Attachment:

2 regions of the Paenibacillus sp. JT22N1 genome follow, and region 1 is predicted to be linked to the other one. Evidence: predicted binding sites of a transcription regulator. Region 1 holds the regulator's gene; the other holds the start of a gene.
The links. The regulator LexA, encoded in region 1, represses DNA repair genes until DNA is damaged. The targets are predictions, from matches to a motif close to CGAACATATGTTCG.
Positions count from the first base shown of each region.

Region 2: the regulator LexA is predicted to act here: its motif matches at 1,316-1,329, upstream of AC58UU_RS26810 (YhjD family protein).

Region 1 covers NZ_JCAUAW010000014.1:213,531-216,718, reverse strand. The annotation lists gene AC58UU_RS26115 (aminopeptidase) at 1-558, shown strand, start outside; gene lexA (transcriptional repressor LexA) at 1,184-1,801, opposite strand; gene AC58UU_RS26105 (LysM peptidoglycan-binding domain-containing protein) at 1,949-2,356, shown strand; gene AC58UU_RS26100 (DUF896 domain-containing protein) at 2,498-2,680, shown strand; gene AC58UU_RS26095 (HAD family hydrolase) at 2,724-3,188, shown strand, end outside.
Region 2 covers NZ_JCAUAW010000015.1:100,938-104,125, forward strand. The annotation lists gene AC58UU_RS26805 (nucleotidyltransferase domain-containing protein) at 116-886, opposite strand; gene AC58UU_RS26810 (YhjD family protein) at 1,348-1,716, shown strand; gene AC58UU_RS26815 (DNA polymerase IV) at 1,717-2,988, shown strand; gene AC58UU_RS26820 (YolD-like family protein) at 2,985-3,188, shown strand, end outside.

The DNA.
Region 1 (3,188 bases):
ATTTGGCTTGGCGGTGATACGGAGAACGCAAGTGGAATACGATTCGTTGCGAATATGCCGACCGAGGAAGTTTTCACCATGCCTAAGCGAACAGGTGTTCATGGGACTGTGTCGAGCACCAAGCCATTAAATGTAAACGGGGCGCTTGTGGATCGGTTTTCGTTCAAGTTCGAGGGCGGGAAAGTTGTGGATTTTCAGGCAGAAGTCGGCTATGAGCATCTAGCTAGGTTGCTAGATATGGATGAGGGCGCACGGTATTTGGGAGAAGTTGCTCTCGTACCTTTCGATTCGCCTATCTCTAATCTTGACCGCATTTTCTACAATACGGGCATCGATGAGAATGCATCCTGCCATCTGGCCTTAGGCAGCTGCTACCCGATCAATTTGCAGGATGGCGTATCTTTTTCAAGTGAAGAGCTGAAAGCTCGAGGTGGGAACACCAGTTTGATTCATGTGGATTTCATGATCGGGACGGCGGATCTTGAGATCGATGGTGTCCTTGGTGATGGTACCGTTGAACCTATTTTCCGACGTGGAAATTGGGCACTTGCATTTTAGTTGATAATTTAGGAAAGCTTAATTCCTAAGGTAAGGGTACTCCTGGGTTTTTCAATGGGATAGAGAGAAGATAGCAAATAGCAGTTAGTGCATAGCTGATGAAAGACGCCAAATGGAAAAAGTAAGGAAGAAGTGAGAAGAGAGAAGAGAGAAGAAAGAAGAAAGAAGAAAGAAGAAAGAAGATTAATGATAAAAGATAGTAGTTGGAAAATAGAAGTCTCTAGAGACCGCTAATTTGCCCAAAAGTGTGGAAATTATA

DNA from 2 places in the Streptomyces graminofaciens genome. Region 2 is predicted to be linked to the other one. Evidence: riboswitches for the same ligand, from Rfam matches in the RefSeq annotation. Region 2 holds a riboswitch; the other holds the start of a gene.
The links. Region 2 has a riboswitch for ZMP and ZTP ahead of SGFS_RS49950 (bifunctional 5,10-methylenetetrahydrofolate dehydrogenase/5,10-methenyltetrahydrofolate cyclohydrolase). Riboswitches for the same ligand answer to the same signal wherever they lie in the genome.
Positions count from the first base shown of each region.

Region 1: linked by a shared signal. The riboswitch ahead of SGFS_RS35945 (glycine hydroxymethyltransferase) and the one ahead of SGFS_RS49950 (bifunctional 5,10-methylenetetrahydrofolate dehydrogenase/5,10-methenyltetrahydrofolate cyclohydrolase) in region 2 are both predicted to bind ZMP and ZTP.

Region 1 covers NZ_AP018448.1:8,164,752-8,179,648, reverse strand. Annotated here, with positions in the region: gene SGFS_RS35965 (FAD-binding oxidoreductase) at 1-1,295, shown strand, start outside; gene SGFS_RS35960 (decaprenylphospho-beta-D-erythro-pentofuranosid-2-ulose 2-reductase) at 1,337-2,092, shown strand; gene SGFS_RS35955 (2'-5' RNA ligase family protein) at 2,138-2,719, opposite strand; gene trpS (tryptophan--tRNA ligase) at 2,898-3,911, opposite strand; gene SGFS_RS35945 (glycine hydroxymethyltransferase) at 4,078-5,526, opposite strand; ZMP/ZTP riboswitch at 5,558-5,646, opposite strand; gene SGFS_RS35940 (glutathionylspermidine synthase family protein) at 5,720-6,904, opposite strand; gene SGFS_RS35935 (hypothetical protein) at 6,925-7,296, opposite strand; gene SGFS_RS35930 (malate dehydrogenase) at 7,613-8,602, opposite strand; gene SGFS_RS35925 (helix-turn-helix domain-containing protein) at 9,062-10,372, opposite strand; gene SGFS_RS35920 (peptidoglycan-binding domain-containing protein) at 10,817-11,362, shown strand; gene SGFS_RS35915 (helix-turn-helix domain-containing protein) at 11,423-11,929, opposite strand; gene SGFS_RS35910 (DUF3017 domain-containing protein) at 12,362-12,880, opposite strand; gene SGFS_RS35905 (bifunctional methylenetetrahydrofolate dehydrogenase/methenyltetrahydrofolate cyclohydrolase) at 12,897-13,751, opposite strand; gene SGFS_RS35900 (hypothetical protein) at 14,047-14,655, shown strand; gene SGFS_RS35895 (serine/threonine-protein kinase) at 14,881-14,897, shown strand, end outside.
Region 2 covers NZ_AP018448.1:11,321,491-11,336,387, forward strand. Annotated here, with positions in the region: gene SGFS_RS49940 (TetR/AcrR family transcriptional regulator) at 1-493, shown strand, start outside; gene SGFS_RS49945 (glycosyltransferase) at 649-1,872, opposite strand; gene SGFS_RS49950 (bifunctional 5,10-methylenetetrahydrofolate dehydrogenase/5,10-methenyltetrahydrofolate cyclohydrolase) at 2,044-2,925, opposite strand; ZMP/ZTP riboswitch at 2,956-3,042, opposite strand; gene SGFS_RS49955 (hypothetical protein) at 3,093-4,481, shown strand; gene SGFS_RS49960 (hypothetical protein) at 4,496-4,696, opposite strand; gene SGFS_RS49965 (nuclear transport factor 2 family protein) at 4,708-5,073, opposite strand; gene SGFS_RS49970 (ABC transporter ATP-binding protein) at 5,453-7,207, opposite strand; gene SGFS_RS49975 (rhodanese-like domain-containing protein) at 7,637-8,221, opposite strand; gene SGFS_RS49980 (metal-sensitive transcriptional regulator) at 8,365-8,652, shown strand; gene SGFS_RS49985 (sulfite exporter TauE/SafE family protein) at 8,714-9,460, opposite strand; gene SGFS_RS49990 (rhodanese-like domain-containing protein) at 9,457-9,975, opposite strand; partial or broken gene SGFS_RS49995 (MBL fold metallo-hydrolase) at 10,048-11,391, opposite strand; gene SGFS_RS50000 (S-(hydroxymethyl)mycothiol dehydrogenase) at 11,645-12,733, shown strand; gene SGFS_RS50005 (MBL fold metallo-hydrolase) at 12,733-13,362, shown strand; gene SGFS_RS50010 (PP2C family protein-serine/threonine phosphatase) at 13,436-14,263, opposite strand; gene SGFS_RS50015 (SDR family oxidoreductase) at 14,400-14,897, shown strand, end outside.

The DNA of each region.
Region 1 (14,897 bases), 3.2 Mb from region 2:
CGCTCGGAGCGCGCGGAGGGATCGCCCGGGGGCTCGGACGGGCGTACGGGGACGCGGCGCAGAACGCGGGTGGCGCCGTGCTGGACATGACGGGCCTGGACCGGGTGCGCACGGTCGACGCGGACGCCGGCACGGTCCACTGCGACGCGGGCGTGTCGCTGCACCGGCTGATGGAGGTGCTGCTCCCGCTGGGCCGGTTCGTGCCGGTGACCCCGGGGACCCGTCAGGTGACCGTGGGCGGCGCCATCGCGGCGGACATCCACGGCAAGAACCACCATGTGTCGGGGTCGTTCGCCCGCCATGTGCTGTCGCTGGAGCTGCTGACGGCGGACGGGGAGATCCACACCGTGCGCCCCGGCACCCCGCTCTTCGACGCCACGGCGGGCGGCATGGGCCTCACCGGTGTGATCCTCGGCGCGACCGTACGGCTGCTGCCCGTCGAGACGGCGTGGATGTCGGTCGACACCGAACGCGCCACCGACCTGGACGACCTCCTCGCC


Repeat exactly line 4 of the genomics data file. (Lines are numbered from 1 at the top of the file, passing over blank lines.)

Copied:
Region 2: the regulator LexA is predicted to act here: its motif matches at 1,316-1,329, upstream of AC58UU_RS26810 (YhjD family protein).